We often look at the sighting of rare species in their natural wildlife habitat with awe and appreciate the work done by the researchers who brought them to the fore. But rarely do people know or talk about the invaluable role played by field assistants in making those sightings and information possible with their indigenous and cultural knowledge. Field assistants are a core part of every field research project whose roles often lie buried as acknowledgements or as footnotes in research publications and documentation.
In an effort to bridge this gap and bring some of these roles onto the main stage, Prof Ambika Aiyadurai, Assistant Professor, Humanities and Social Sciences, IITGN, and Ms Mamata Pandya, Writer and Educator, have collected and co-edited the inspiring stories about field assistants from Arunachal Pradesh in a book titled – “More Than Just Footnotes: Field Assistants in Wildlife Research and Conservation – Some Stories from Arunachal Pradesh”. The book was launched by Dr Asad Rahmani, former director of the Bombay Natural History Society (BNHS) and Chief Guest of the event, along with the co-editors of the book at the Indian Institute of Technology Gandhinagar (IITGN) on August 29, 2023.
The book is a collection of 16 stories written by wildlife biologists, conservation researchers, and forest officers, including six women researchers, who worked in Arunachal Pradesh. These biographical pieces highlight the valuable contributions made by the local assistants in shaping wildlife research and how their inputs have helped in wildlife conservation.
Sharing her field experiences, Prof Ambika Aiyadurai said, “In a landscape like AP, navigating research while tracing wildlife using camera trapping and other tools is possible only because of the knowledge and labour of the field assistants. However, in the typical research and scientific knowledge production, the contributions of these men and women who work with researchers lie buried as
acknowledgements or footnotes. In conservation research, the human aspects of the story usually don’t get highlighted. Through this book, the attempt was to highlight the immense contributions of local people by bringing the stories of guidance, friendship, and care that they extend to different researchers in navigating the field.”
Ms Mamata Pandya talked about the process of preparing the book and described her and Dr Aiyadurai’s roles as facilitators of telling the human stories in wildlife conservation.
While briefing about the book, Dr Ambika Aiyadurai gave examples of some of the field assistants from different chapters of the book and how their local knowledge made a difference in various wildlife research projects:
1) Sighting of a Tiger in Snow: Aisho Sharma Adhikarimayum, who is a doctoral scholar at Wildlife Institute of India, in his chapter talks about his field assistant Apiya Jonti Mikhu (or Jonti bhaiya), who suggested Aisho to visit Kahi-po track with him where they saw tiger pugmarks and later according to the suggestions of Jonti Bhaiya, the researchers placed a camera in the area which captured the first recording of a tiger at the highest elevation in the Indian part of Eastern Himalayas.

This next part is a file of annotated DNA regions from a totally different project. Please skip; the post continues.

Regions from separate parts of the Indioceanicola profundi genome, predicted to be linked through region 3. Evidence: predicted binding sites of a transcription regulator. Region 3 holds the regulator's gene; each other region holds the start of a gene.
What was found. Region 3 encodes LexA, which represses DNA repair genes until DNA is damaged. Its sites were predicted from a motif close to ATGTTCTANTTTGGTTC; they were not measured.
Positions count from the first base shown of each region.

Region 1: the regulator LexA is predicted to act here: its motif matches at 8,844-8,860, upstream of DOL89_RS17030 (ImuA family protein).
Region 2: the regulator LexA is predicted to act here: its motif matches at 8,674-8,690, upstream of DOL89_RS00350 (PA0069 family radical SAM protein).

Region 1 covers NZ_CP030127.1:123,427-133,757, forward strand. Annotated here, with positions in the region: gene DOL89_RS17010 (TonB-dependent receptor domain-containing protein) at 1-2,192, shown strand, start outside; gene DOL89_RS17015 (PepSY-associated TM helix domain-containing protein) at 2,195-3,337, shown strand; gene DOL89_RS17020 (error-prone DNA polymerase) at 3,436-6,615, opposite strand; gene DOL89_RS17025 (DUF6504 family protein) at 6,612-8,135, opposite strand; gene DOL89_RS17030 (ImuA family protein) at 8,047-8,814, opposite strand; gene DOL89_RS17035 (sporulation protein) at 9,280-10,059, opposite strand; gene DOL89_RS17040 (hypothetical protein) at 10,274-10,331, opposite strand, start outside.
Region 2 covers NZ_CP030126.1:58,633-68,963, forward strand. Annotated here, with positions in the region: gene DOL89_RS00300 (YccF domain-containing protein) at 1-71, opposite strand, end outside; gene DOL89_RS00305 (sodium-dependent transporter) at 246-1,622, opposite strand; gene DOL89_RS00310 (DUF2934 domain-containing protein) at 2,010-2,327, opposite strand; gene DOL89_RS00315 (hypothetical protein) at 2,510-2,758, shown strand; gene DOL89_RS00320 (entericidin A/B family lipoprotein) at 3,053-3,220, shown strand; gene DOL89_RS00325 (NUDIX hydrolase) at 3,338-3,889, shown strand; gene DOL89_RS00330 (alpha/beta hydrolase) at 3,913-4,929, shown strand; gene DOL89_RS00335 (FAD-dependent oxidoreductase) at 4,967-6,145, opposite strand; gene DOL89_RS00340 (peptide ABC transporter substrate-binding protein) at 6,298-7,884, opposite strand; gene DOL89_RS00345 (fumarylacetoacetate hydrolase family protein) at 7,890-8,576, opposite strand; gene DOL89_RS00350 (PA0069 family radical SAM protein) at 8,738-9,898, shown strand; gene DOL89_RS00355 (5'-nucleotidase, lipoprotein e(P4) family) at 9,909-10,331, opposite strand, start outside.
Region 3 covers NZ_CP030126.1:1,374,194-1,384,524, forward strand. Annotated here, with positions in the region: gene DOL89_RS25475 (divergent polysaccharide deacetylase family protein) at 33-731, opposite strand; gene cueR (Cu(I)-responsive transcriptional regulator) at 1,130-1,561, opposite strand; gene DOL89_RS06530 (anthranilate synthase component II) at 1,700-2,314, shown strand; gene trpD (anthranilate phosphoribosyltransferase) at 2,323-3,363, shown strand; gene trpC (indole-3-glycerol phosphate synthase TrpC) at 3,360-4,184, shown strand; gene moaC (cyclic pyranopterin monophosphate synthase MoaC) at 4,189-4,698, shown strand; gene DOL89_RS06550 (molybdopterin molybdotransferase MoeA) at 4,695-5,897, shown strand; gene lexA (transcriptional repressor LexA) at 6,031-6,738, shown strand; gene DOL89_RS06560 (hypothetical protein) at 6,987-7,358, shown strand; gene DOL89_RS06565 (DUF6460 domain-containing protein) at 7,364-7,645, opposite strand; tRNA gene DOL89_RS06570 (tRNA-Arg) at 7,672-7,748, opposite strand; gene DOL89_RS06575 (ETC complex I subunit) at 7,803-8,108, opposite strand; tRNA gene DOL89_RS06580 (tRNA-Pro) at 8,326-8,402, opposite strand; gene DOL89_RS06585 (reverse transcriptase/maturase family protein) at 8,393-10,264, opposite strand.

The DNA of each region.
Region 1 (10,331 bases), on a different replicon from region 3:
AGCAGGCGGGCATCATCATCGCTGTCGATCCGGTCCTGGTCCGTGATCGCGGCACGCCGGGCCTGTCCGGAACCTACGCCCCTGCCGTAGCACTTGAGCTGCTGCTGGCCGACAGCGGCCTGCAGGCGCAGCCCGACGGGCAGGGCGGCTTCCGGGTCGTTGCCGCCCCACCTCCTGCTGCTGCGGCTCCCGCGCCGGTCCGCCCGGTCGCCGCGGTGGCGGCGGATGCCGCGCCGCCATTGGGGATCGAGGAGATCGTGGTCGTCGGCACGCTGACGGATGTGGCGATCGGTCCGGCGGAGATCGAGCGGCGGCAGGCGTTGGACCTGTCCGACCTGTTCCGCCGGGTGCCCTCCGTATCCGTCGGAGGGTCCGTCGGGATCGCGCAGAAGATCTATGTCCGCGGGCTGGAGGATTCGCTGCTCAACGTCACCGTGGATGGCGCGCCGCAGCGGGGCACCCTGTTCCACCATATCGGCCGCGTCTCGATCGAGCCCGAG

2) Tracing Red Panda: Rimung Tasso, in her chapter, talks about her experience of working with her field guides Mr Degin Dorji, Pema Chewang (Meymey), and Dechin Saingmo while looking for evidence of Red Panda in Tawang and West Kameng of Arunachal Pradesh. She mentioned how her field guide Mr Dorji, made persistent efforts for three months to sight a Red Panda and also helped her collect scat of Red Panda in the bamboo forest. She also shared that due to the cultural importance of Red Panda among the Monpa community, people have a lot of knowledge about them, and her socialisation and interactions with them helped her learn a lot about Red Panda.
3) Finding Gliding Squirrels at Night: Ecologist Murali Krishnan Chatakonda, in his chapter, talks about the contributions made by his field assistants Biranjoy Basumatary and Erebo Chakma in his work on nocturnal mammal Gliding Squirrels or Flying Squirrels and helped him find them in the field at night.
4) Discovering Frog species: Similarly, Jayanta Kumar Roy, who is a wildlife biologist, has mentioned in his chapter about his visit to the Lower Dibang Valley, where he met his field assistants Regon Menda and Gapo Miuli and later Ahi Mihu in Anini. He shares in the book that the knowledge about forests, cultural practices, and local stories shared by his field assistants had helped him immensely in his research on frogs. Recalling the observation skills of Gapo Miuli and his knowledge of local stories on frogs, Jayanta Kumar has said that it helped him in locating a particular frog called Nanorana Chayuensis and it became a record of sighting this specific species in the state of Arunachal Pradesh.